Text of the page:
So we became really close pals. We began spending all of our vacations with each other. We would travel together. That was back in the days of Virginia too. Not that we shut other people out, because we didn’t; we had many friends in the law school, but we did have that bond that we were living together. Not the first year. It was the second year and the third years that we did. But the fact was that we were always together and doing things together and talking together made that relationship a very rewarding one for me and it helped me, I think, in my feelings about law school. 

I must say that at times I was very unhappy with the amount of energy that I was putting into my studies, when I didn’t really believe I was ever going to be a lawyer. It wasn’t that I disliked the law, but it was just such an incredible and rigorous regimen that we were under. I have to tell you, those early days in law school the first year, say, up to Thanksgiving, I think that I was studying 15 hours a day. I think that probably Teddy was too. You’d go out for lunch, have a quick lunch, and have a quick supper. The rest of the time you’re studying. Then you go back and go to bed for maybe seven hours or something. There was no real fun, as I recall. Then, maybe gradually, as we got further along towards the fall, we would take Saturday afternoons off and play touch football. That was the big reward for the work that we’d been doing during the course of the week, a couple of hours of touch football. 

But there was such anxiety. You knew that everybody in the school was pretty smart. They wouldn’t be there if they weren’t. And you also knew that not everybody was going to make it, and you didn’t want to be one of the ones who failed. Teddy felt the same way that I did about it, and so we worked our heads off. I think that during that period, as our friendship ripened, we had camaraderie, having been tested by fire, and we got through. I mean, it’s that first year, that first semester, when maybe both of us thought that we might be left behind, but we made it. After that, law school was much better. We didn’t have to work quite as hard because we were old hands, so to speak. That time, I think because our fathers knew each other well and because we had a similar family culture, was very important in bringing us together.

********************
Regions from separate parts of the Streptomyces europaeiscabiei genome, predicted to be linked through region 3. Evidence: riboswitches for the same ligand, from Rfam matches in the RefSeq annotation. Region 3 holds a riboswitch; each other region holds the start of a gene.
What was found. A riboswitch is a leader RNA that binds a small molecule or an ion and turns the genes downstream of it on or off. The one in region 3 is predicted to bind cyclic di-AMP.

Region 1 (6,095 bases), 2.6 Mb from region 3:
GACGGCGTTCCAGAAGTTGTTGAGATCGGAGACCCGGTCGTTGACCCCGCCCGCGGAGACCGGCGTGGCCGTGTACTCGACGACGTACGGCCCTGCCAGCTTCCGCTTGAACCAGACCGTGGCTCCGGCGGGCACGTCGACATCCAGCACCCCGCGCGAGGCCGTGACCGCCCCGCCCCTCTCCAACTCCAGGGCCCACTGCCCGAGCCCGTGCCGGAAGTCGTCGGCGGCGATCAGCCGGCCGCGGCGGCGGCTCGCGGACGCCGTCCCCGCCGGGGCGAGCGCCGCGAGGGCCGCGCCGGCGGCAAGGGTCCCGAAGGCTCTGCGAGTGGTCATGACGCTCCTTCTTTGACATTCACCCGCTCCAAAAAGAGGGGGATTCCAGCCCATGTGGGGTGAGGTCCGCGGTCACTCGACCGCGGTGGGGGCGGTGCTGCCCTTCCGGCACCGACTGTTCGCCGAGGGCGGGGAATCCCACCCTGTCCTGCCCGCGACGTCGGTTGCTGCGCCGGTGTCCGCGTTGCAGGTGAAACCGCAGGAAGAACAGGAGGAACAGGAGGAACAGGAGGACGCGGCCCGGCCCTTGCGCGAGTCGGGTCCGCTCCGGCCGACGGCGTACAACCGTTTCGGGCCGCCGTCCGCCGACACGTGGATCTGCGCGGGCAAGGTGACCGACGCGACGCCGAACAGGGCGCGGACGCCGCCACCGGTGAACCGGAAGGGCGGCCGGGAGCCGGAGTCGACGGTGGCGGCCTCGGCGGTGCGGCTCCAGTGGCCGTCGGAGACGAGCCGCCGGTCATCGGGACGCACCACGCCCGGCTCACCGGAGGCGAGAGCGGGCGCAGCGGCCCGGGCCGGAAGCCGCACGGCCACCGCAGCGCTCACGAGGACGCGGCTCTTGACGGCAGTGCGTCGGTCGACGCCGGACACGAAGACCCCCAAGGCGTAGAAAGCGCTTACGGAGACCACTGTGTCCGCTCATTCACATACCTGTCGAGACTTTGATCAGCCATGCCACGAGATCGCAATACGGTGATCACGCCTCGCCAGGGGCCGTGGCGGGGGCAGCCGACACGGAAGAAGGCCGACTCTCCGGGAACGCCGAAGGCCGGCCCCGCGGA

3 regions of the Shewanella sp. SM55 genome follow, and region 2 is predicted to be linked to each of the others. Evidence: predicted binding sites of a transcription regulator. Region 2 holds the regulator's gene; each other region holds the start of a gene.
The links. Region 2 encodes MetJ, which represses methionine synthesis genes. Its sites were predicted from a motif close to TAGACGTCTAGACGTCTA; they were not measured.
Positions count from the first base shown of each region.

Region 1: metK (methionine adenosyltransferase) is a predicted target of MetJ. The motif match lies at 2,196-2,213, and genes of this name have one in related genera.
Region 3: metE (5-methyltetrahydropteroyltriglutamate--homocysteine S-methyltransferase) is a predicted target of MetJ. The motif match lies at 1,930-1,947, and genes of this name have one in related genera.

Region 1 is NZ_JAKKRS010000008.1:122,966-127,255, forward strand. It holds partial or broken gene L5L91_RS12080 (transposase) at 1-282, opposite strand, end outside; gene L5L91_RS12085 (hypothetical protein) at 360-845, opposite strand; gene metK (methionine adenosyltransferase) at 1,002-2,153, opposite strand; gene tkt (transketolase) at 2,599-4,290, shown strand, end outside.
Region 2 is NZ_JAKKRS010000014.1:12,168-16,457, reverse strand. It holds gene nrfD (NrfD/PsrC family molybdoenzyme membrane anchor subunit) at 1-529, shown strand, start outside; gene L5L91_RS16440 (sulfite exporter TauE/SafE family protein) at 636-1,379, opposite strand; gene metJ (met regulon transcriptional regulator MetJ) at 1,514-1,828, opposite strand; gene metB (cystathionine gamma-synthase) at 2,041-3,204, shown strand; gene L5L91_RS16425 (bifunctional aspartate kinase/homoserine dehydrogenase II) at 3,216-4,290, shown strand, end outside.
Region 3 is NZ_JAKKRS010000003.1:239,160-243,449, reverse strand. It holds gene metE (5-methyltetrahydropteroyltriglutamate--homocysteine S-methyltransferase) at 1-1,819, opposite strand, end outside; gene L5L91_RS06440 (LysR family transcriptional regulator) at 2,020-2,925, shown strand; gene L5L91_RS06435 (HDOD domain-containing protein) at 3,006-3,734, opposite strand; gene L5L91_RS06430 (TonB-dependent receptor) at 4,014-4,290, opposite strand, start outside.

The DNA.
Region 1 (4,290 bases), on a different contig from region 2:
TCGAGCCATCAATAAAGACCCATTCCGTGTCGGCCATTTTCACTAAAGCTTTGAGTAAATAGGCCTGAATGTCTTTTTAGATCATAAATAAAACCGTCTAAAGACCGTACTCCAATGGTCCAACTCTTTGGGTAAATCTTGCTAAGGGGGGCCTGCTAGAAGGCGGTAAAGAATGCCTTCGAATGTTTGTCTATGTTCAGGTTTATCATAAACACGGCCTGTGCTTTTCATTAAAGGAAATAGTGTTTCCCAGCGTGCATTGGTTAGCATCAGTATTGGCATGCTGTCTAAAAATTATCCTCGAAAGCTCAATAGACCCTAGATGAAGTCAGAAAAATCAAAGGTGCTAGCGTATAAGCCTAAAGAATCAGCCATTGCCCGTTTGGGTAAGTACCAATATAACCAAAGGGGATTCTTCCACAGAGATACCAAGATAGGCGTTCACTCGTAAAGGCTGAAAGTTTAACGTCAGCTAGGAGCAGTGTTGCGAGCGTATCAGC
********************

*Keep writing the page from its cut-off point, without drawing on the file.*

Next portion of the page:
My father was an Irish immigrant’s son and they were very poor when they came over. My grandfather was a stevedore on the docks of New York, very poor. My dad had achieved tremendous notoriety and fame as a brainy boxer, and he retired undefeated and he made money. Then he married my mother, who had come from a different type of family. Her ancestors had come over from Scotland and had made a substantial amount of money. So when Dad met my mother, she came from a family that had roots and position in society, whereas Dad came from a family that had no roots in America and no position in society. But they married and they ended up being married very happily for 50 years. But it was this Irish background that we shared, and the fact that we had gone to similar schools and had similar interests, that enabled us to get together.